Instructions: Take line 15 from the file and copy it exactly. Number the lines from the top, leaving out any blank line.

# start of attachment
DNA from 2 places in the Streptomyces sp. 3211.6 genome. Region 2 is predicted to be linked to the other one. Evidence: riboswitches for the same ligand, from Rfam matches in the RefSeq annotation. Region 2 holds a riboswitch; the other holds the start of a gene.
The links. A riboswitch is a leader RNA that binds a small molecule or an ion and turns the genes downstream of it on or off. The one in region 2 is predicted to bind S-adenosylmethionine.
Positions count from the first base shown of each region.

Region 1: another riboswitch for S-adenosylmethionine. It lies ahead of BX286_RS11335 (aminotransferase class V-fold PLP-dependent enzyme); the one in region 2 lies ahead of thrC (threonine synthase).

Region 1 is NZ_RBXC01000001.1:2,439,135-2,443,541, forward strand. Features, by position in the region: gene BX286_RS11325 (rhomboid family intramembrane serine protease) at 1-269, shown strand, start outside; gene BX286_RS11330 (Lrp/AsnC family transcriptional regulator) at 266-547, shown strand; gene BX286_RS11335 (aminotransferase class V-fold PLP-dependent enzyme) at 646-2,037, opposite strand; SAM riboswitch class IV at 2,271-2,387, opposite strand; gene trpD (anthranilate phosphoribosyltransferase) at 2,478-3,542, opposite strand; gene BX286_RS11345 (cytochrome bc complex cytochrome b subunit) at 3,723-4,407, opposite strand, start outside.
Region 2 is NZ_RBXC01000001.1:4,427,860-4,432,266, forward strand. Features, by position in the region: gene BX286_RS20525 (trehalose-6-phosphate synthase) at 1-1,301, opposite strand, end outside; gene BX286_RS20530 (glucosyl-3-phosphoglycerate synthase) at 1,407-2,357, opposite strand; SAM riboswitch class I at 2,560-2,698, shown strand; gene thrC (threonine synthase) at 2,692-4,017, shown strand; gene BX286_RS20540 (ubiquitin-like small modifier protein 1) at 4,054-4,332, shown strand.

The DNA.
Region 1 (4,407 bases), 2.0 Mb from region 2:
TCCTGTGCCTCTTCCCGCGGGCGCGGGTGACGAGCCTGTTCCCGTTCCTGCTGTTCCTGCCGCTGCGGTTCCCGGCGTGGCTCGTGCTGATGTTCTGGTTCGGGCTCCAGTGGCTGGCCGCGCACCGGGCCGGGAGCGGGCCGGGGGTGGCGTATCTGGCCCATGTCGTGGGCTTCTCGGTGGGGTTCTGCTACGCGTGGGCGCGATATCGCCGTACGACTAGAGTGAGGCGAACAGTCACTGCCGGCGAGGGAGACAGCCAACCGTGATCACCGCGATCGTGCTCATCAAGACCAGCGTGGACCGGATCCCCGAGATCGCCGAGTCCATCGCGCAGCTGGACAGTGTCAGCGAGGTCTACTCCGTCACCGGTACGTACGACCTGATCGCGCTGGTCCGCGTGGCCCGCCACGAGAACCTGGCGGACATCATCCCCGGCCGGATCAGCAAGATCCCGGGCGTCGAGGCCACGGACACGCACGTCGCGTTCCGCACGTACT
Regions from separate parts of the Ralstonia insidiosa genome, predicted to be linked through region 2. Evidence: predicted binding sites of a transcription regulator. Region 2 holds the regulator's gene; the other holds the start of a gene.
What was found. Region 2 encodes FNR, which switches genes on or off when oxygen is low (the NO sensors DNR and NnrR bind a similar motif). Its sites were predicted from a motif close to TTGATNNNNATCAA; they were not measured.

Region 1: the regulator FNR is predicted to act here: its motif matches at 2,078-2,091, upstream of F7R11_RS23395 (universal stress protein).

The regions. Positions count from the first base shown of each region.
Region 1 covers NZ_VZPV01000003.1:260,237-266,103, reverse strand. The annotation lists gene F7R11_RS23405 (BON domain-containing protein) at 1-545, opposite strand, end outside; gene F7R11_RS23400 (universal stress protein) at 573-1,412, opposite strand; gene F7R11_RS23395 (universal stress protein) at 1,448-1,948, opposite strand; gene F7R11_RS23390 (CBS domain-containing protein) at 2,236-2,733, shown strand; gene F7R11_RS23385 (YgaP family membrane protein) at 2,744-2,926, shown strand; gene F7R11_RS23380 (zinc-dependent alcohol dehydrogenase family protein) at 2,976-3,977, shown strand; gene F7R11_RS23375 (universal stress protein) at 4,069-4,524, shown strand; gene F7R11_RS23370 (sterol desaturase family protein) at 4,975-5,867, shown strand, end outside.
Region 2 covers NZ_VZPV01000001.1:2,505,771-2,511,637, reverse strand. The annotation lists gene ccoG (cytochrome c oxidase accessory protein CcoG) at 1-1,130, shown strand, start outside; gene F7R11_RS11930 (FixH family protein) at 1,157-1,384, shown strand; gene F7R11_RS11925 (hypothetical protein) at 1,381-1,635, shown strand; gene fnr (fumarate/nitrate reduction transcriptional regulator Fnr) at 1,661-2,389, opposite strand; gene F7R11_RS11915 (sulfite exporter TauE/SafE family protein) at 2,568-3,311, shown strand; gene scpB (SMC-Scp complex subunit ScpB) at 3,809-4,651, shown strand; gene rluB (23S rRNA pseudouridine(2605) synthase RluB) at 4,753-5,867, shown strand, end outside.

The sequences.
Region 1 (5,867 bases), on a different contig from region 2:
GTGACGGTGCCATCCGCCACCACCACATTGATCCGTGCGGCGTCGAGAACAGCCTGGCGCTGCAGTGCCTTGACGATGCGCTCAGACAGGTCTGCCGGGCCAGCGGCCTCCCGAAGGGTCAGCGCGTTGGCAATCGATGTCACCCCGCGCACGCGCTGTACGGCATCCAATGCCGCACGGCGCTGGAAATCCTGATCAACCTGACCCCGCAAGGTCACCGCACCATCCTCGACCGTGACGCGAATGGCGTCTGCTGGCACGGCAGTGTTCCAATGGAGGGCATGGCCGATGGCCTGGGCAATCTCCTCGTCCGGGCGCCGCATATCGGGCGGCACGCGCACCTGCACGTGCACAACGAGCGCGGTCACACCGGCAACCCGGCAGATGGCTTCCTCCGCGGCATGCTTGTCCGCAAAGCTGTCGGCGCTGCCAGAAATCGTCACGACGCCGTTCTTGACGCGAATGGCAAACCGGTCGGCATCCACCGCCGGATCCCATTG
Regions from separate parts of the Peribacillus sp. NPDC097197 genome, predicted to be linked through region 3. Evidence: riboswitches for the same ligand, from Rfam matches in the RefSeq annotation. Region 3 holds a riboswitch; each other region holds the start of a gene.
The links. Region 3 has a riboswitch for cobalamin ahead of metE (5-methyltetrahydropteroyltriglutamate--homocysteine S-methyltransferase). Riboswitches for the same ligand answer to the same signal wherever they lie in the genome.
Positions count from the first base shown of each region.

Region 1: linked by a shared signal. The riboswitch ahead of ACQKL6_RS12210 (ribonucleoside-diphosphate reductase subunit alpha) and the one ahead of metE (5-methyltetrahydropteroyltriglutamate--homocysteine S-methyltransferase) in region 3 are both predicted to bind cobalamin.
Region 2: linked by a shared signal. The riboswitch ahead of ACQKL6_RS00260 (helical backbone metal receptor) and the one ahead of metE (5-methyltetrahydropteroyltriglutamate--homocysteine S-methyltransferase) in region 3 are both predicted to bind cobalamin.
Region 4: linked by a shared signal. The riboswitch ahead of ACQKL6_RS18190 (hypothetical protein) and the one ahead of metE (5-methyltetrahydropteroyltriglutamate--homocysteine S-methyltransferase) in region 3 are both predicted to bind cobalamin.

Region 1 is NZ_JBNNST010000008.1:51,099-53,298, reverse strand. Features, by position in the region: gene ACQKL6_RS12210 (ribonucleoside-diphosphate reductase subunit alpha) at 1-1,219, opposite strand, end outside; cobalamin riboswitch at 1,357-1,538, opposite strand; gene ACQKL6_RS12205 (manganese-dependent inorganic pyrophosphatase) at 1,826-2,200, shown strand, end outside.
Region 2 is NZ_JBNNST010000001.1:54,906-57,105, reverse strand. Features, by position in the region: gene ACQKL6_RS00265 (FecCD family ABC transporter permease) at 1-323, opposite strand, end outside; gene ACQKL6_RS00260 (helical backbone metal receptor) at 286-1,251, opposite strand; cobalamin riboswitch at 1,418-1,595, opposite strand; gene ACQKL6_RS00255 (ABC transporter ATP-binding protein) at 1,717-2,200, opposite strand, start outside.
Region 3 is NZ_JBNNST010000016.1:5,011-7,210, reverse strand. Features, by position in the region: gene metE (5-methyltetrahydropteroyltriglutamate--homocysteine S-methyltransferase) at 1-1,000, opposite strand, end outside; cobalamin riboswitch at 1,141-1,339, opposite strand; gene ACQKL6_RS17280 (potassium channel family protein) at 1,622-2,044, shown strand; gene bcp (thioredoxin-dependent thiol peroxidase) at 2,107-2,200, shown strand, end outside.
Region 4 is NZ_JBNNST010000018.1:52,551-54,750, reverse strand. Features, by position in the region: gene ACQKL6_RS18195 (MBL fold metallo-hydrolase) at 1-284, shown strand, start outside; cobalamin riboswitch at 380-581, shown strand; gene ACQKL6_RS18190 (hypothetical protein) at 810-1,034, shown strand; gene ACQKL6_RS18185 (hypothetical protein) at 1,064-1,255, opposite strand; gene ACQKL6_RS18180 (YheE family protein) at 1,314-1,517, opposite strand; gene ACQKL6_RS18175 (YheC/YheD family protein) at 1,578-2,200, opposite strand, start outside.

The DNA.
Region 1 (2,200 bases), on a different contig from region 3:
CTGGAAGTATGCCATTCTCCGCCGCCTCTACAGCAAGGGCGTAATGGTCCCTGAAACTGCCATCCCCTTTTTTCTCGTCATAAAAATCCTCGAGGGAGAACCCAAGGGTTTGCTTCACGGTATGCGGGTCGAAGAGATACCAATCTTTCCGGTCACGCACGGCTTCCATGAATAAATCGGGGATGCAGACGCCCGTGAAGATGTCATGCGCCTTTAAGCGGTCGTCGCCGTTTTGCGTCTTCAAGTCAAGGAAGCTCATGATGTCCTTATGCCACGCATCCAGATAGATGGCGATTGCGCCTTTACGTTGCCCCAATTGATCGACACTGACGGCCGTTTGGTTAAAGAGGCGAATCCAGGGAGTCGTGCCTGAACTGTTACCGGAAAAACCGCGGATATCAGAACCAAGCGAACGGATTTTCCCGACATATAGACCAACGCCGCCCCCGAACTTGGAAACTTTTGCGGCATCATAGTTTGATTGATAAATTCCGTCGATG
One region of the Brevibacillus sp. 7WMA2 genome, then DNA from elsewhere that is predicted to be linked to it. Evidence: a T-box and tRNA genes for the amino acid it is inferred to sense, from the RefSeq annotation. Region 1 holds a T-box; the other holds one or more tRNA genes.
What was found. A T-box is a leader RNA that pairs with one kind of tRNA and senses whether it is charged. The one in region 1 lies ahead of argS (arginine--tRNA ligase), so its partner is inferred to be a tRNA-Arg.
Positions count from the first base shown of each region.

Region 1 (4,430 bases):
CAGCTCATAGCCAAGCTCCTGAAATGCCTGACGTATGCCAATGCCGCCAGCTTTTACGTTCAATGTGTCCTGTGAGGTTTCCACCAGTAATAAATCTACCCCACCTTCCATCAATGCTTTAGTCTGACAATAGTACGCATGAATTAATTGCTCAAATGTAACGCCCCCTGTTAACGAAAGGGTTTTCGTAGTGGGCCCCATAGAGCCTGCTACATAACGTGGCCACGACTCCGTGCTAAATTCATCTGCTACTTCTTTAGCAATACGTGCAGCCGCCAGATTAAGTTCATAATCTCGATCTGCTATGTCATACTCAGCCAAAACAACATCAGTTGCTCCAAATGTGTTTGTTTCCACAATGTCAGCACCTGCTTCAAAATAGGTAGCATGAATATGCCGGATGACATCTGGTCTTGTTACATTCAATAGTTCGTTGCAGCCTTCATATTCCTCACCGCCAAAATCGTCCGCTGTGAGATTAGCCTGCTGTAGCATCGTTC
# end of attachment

Region 2 covers NZ_VZPV01000001.1:2,505,771-2,511,637, reverse strand. The annotation lists gene ccoG (cytochrome c oxidase accessory protein CcoG) at 1-1,130, shown strand, start outside; gene F7R11_RS11930 (FixH family protein) at 1,157-1,384, shown strand; gene F7R11_RS11925 (hypothetical protein) at 1,381-1,635, shown strand; gene fnr (fumarate/nitrate reduction transcriptional regulator Fnr) at 1,661-2,389, opposite strand; gene F7R11_RS11915 (sulfite exporter TauE/SafE family protein) at 2,568-3,311, shown strand; gene scpB (SMC-Scp complex subunit ScpB) at 3,809-4,651, shown strand; gene rluB (23S rRNA pseudouridine(2605) synthase RluB) at 4,753-5,867, shown strand, end outside.